CB
Professor Principal
3.4.9  CB  replied to  Nerm_L @3.4.8    10 months ago

Copeland is a faith 'Master.' What that equates to is other passages from the Bible—some being mentioned already and this

Matthew 21:
21 And Jesus answered and said to them, “Truly I say to you, if you have faith and do not doubt, you will not only do what was done to the fig tree, but even if you say to this mountain, ‘Be taken up and cast into the sea,’ it will happen. 22 And whatever you ask in prayer, believing, you will receive it all.”

Faith 'masters' push the envelope on faith to its extremes with their rhetoric and actions resulting in what we see today in their ministries. 

Let me be clear. Although, I have read in the bible about having "the faith of a mustard seed. . . . (Matthew 17:20)"  I have never bought into purchasing" faith through financial participation: For the gifts of God are free!

And, on a basic level the Gospel is free. No one should feel compelled to give money for it.  The gospel is simple. That is, it is not that complex: People make it thus.

 
 
 
sandy-2021492
Professor Expert
3.4.10  sandy-2021492  replied to  Nerm_L @3.4.5    10 months ago

Yeah, let's value scripture that gets the occasional WV snakehandling preacher killed.

 
 
 
devangelical
Professor Principal
3.4.11  devangelical  replied to  sandy-2021492 @3.4.10    10 months ago

that practice needs to be mainstreamed among the fringe evangelicals and mackerel snappers...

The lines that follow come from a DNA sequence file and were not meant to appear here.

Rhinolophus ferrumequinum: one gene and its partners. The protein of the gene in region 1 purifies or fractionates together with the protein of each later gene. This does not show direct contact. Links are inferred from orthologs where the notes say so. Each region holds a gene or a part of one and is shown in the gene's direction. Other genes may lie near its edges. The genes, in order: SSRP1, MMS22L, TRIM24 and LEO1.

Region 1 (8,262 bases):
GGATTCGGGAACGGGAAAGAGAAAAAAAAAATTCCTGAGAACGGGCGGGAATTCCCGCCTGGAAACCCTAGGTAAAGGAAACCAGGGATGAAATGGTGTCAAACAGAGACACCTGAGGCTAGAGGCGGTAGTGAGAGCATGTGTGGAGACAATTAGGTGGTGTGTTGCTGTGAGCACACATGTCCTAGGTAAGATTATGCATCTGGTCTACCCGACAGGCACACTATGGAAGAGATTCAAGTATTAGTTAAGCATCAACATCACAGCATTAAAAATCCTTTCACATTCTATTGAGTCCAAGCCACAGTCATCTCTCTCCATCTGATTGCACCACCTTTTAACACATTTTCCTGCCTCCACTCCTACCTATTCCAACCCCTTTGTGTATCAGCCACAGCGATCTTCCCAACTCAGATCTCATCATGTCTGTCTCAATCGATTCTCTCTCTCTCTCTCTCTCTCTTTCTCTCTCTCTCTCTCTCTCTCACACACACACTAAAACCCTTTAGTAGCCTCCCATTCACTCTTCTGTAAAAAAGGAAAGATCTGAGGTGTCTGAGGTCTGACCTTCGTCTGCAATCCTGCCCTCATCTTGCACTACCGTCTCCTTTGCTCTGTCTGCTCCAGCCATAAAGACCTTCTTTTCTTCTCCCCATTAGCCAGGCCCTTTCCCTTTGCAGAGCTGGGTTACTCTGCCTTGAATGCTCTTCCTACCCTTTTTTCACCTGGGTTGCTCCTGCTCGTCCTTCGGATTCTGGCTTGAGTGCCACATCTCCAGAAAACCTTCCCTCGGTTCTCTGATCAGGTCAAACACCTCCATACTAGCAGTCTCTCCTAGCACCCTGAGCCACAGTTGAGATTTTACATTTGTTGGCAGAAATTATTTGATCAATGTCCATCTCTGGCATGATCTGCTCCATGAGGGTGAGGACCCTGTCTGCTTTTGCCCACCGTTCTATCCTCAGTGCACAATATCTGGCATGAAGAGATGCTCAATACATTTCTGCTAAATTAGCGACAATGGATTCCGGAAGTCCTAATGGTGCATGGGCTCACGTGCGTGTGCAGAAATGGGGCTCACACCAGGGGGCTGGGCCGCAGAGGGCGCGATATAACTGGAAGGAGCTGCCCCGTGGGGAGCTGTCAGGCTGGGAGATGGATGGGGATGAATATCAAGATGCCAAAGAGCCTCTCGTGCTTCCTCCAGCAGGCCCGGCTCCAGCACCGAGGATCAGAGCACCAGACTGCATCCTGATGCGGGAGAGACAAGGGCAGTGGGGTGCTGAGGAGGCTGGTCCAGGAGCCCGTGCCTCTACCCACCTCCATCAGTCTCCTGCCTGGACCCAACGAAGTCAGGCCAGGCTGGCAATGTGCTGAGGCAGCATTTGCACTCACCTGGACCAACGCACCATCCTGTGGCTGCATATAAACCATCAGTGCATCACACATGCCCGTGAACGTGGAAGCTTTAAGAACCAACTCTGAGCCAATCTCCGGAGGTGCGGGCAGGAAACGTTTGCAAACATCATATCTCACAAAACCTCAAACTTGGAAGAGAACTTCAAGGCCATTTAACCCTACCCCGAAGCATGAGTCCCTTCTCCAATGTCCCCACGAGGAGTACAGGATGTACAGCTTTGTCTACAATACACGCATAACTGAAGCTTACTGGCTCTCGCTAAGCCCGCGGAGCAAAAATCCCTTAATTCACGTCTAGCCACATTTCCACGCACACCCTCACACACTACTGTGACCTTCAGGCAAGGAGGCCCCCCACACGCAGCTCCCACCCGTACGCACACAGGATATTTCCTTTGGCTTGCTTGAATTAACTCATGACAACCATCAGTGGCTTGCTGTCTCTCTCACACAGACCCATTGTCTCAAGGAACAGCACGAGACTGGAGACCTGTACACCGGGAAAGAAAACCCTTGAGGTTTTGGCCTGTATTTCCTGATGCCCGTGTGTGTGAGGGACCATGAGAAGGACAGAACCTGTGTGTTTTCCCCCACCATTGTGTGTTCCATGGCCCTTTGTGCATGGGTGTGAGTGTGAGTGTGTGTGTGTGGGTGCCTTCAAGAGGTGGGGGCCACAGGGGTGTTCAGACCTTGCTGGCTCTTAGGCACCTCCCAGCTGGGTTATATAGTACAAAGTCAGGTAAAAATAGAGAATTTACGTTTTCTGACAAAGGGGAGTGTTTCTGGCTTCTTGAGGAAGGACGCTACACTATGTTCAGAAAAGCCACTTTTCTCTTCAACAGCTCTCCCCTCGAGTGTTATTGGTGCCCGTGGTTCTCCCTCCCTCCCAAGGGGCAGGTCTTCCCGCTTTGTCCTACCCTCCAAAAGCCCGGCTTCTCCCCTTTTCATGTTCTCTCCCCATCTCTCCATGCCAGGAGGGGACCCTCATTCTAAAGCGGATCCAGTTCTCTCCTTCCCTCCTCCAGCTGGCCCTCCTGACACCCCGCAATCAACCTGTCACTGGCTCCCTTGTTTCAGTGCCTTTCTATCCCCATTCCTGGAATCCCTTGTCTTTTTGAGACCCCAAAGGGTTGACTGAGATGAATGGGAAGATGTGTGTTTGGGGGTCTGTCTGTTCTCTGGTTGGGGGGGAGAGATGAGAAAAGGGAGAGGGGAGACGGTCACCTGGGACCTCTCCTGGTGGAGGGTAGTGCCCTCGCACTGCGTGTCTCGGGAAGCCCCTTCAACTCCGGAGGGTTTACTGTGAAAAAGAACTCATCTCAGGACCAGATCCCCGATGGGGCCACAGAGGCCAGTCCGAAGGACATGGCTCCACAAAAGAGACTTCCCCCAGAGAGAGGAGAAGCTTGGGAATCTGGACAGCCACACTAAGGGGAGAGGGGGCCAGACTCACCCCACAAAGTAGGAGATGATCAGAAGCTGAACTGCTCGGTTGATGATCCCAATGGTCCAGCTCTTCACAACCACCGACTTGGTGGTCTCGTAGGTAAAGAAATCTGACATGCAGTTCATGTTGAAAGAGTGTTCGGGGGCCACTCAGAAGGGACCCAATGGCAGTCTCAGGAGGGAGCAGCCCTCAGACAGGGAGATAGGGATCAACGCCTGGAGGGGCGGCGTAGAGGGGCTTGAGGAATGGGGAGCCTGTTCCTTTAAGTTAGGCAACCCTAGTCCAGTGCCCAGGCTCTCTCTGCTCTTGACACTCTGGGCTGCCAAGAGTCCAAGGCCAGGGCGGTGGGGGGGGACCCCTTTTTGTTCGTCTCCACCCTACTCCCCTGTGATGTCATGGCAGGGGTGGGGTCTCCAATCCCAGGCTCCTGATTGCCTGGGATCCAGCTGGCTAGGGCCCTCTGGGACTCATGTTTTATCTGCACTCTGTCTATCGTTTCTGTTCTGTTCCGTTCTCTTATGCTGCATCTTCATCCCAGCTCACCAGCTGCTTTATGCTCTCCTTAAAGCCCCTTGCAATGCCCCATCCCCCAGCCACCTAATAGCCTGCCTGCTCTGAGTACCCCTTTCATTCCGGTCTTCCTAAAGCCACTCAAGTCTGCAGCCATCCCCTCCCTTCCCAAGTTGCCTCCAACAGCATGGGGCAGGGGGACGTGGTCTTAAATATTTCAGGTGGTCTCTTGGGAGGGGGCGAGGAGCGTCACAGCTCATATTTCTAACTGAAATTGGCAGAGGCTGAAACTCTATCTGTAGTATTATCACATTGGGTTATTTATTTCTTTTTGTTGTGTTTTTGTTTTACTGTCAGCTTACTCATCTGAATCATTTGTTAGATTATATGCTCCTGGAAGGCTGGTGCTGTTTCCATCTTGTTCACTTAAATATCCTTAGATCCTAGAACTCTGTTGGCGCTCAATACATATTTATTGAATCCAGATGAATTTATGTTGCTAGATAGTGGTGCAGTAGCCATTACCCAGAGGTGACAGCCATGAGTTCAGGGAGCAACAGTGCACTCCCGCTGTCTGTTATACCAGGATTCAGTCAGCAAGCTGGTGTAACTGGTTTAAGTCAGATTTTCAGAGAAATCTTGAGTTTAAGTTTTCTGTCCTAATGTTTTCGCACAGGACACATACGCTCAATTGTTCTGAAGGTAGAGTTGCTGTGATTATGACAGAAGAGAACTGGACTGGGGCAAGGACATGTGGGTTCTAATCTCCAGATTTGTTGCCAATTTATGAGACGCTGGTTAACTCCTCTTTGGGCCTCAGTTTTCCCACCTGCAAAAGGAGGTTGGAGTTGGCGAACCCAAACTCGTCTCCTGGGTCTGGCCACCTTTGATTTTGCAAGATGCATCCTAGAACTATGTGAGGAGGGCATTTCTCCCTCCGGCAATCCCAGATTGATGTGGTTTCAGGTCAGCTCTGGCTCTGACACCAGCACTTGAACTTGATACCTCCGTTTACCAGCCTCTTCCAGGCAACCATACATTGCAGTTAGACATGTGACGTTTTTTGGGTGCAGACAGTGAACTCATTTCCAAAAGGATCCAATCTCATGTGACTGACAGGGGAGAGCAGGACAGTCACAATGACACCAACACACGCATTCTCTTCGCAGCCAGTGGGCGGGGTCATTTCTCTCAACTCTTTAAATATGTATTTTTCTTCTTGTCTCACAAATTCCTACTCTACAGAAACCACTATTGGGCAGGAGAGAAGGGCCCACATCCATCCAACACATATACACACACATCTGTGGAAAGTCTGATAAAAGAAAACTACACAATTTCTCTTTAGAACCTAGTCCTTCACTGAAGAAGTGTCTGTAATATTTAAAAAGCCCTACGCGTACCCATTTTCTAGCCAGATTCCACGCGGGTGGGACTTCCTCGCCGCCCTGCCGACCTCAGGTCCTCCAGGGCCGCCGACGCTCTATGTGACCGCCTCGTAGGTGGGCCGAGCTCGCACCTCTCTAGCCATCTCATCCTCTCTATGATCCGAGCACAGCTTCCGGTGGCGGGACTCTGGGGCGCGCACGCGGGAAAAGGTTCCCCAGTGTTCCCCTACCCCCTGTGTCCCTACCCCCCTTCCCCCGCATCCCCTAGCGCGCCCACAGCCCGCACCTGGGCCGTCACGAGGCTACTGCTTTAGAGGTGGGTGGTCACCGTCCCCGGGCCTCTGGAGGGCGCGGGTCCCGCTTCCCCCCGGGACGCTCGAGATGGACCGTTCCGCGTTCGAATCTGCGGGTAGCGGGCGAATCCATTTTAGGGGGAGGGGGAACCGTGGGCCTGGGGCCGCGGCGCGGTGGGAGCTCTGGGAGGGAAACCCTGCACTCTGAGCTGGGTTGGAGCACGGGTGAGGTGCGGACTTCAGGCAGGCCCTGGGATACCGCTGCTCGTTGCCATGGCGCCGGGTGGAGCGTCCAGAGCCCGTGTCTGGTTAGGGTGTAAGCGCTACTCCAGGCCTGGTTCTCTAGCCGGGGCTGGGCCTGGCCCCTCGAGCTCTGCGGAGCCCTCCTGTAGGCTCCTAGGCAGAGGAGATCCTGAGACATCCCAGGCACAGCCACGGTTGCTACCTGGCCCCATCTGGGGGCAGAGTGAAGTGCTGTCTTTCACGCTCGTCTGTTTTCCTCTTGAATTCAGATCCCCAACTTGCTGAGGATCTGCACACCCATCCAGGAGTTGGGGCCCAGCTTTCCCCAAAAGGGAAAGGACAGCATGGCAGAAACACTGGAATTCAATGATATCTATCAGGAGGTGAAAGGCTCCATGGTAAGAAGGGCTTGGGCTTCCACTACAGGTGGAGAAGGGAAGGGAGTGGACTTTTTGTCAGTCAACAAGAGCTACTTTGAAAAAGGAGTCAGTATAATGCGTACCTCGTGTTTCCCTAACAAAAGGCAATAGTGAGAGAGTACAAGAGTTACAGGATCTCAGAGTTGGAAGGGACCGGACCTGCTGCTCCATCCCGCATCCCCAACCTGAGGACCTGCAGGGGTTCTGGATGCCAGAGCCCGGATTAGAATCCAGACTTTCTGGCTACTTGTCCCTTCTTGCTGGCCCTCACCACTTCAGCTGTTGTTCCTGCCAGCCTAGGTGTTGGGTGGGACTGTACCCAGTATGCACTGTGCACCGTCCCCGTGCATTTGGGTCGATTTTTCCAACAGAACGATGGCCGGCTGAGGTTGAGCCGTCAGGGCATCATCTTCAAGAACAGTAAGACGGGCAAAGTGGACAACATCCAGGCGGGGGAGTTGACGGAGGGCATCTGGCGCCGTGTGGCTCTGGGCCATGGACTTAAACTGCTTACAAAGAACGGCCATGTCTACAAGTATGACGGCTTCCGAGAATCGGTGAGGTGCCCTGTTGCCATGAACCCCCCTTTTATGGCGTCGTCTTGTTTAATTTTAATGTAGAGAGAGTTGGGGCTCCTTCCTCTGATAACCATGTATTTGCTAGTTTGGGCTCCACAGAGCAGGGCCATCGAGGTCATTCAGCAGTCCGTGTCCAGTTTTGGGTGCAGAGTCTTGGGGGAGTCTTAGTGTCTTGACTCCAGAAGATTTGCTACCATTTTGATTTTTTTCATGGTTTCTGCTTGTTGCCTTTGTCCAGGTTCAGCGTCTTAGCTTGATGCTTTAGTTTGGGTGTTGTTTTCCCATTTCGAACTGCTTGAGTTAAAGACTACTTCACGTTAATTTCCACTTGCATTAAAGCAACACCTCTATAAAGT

Nerm_L
Professor Expert
3.4.12  Nerm_L  replied to  CB @3.4.9    10 months ago
Faith 'masters' push the envelope on faith to its extremes with their rhetoric and actions resulting in what we see today in their ministries. 

Let me be clear. Although, I have read in the bible about having "the faith of a mustard seed. . . . (Matthew 17:20)"  I have never bought into purchasing" faith through financial participation: For the gifts of God are free!

And, on a basic level the Gospel is free. No one should feel compelled to give money for it.  The gospel is simple. That is, it is not that complex: People make it thus.

I've never heard of faith masters.  What you seem to be describing are religious practices and traditions that emerged in the American South from a blending of protestant, European pagan, and African pagan beliefs.  Do not dismiss the influence of African slaves on religious beliefs and practices in the Southern United States.  

 
 
 
CB
Professor Principal
3.4.13  CB  replied to  Nerm_L @3.4.12    10 months ago

What does any of that have to do with 'this'?!!! Are you deliberately attempting to pitch your discussion to my racial makeup and ethnicity in 99.99 percent of our mutual exchanges? I find that unhelpful in this case.

Also, faith "masters" is not a thing, but a rhetorical device used to facilitate understanding. You need not turn it into any thing more.

 
 
 
Nerm_L
Professor Expert
3.4.14  Nerm_L  replied to  CB @3.4.13    10 months ago
What does any of that have to do with 'this'?!!! Are you deliberately attempting to pitch your discussion to my racial makeup and ethnicity in 99.99 percent of our mutual exchanges? I find that unhelpful in this case. Also, faith "masters" is not a thing, but a rhetorical device used to facilitate understanding. You need not turn it into any thing more

And you can't even quote what you are responding to.